06 May 2013 · By Kylie Davis
P.J. Pereira told news executives at the INMA World Congress last week they had to “bring sexy back to newspapers.”
But how does an industry — one that traditionally has had a reputation for dancing like an elderly uncle with too many drinks under his belt at a family wedding — start busting a move like Timberlake or Beyoncé?
Below is a summary of the tweets and grabs that came out of the conference. Individually they made great headlines; but re-organised, they give us a great playbook for how we should be getting it on.
First of all, we need to recognise: “The future is here. It just isn’t evenly distributed.” (Rob Grimshaw, Financial Times)
And that’s because “You can’t run a $30 newsroom in a $2 world.” (Lewis D’Vorkin, Forbes Media)
Arianna Huffington (Huffington Post) touched on the fundamental shift saying we need to “Stop behaving like Mount Olympus” because it’s “all about participation, not presentation.”...[more]
01 April 2013 · By Kylie Davis
Editors have long held godlike positions in newsrooms. They are the omnipotent leaders whose authority is absolute, whose power to control and drive the delivery of news must be obeyed, and whose personal style and taste is reflected in story choices, opinion pieces, and the tone and colour of everything we produce.
Even today, back-benchers second-guess their whims, and reporters quake at sentences that start with “The boss ...”
This command-and-control structure has served newspapers well for decades. It provided the military precision necessary to successfully manufacture print day after day.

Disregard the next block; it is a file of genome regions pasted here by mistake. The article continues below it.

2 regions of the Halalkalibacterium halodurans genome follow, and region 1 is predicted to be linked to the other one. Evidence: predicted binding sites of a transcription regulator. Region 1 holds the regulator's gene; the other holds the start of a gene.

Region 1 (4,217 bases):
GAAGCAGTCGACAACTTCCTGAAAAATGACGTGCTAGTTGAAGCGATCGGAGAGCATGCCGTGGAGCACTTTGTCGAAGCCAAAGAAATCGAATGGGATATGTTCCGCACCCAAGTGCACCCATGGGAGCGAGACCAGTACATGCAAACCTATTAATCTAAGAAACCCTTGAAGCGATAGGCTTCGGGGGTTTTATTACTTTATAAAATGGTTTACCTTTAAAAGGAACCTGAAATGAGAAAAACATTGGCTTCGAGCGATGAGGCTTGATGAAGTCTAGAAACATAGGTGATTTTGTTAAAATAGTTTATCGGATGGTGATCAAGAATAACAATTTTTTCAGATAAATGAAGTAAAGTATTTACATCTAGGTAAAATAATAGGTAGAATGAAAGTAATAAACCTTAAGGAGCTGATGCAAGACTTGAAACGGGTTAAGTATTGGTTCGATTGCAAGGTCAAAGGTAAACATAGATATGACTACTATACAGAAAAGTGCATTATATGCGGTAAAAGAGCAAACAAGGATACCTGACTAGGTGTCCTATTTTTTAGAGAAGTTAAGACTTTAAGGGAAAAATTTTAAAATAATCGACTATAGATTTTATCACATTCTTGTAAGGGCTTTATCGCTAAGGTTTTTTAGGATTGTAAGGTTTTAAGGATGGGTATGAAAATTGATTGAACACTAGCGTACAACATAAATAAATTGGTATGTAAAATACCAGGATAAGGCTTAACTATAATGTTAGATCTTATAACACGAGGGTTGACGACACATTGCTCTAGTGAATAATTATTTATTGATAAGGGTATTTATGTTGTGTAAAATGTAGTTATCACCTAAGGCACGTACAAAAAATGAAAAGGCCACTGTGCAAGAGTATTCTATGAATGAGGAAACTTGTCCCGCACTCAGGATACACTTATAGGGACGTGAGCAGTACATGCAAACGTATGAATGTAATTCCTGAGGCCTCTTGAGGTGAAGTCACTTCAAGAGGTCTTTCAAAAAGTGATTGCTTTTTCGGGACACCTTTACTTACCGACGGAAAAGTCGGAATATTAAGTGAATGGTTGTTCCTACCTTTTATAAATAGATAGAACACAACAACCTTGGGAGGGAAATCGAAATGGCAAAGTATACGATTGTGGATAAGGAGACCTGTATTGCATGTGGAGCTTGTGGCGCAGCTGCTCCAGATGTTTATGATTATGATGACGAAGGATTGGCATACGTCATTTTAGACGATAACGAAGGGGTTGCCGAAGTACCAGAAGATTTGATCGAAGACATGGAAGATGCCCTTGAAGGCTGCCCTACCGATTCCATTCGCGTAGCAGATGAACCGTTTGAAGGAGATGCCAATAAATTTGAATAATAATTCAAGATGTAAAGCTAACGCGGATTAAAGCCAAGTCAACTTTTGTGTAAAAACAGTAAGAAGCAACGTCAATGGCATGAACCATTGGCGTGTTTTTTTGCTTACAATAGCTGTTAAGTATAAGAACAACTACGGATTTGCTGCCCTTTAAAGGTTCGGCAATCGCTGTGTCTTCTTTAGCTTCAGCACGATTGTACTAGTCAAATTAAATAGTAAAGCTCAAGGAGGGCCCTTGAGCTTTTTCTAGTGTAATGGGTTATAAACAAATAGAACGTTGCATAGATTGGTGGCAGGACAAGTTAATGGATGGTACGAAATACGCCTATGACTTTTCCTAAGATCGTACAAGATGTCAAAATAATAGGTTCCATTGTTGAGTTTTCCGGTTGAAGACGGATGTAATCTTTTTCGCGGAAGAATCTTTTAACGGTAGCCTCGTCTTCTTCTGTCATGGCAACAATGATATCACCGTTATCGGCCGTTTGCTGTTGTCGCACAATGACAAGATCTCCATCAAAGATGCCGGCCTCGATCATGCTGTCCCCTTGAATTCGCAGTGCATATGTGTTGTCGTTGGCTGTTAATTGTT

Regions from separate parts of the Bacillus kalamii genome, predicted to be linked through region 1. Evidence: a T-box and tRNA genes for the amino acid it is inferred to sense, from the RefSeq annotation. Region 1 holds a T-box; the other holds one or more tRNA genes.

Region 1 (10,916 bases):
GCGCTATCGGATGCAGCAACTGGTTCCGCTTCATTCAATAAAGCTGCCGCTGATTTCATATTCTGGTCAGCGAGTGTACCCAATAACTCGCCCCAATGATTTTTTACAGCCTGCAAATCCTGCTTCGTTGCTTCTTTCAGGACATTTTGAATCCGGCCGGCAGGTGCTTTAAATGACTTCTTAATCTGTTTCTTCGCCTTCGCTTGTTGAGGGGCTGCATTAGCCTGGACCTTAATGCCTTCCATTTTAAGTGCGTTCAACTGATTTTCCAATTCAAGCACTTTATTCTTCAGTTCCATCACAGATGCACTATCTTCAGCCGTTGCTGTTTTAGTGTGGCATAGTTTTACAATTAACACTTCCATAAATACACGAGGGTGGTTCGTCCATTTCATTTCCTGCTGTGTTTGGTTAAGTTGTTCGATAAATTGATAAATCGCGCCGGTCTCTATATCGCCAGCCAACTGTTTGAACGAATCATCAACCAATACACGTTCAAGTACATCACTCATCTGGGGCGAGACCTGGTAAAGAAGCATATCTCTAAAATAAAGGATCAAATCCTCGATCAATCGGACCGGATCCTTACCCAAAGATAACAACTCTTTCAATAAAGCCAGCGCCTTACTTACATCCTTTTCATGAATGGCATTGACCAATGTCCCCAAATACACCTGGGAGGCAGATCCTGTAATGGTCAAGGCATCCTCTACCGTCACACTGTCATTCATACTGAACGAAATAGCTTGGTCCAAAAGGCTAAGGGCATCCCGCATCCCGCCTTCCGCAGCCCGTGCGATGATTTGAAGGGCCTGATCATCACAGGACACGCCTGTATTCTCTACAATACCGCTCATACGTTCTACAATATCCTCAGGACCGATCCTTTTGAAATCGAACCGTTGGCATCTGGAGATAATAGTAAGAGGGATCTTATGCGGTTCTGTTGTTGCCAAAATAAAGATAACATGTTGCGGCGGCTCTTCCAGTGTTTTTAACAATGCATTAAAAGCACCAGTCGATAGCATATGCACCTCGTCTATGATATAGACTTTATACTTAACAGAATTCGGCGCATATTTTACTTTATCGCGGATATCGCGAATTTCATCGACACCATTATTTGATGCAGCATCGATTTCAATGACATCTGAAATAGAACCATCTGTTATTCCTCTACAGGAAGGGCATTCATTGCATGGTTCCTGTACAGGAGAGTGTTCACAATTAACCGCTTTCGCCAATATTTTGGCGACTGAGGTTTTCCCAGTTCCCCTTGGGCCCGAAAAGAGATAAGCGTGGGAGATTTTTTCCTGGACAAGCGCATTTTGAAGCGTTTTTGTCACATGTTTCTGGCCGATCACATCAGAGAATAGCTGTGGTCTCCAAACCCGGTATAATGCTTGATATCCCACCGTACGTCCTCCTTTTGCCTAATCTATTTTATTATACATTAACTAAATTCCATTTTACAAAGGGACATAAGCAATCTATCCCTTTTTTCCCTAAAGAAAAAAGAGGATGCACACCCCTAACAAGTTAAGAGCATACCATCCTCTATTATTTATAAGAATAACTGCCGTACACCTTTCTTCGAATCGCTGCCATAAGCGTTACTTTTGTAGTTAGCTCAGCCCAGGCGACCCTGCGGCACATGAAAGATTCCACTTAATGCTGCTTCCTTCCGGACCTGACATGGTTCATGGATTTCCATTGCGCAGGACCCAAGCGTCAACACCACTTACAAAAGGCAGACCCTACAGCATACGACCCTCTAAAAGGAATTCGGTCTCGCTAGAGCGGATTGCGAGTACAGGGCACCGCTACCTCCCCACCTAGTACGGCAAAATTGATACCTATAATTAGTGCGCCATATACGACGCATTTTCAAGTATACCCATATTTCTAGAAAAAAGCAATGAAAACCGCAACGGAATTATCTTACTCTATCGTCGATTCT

But it is a model that we now need to admit should be dead. And, indeed, our failure to kill it off for good is the source of so many of the ills now holding us back from real transformation.
No one can be personally responsible for every element of modern news delivery over so many platforms. Likewise, no individual reporter can cope with a conflicting list of instructions from multiple editors at the top who all think — by virtue of their titles — that their needs and authority mean their tasks should be prioritised immediately.
There is currently an extraordinary amount of tension and conflict in newsrooms. It is being blamed on transformation, which in many offices is being conducted like trench warfare. It is sad because it is unnecessary.
Since the 1980s (and even earlier), business thinking around what constitutes excellence in leadership and strong management has changed dramatically, as business structures have transformed in nearly every industry.
The skills we value in newsrooms, however, have not kept pace.
In a world of matrixes rather than silos, editors need to ask themselves, “What are the skills I need to lead in this new world?” We don’t have to invent them; there are perfectly good wheels already out there....[more]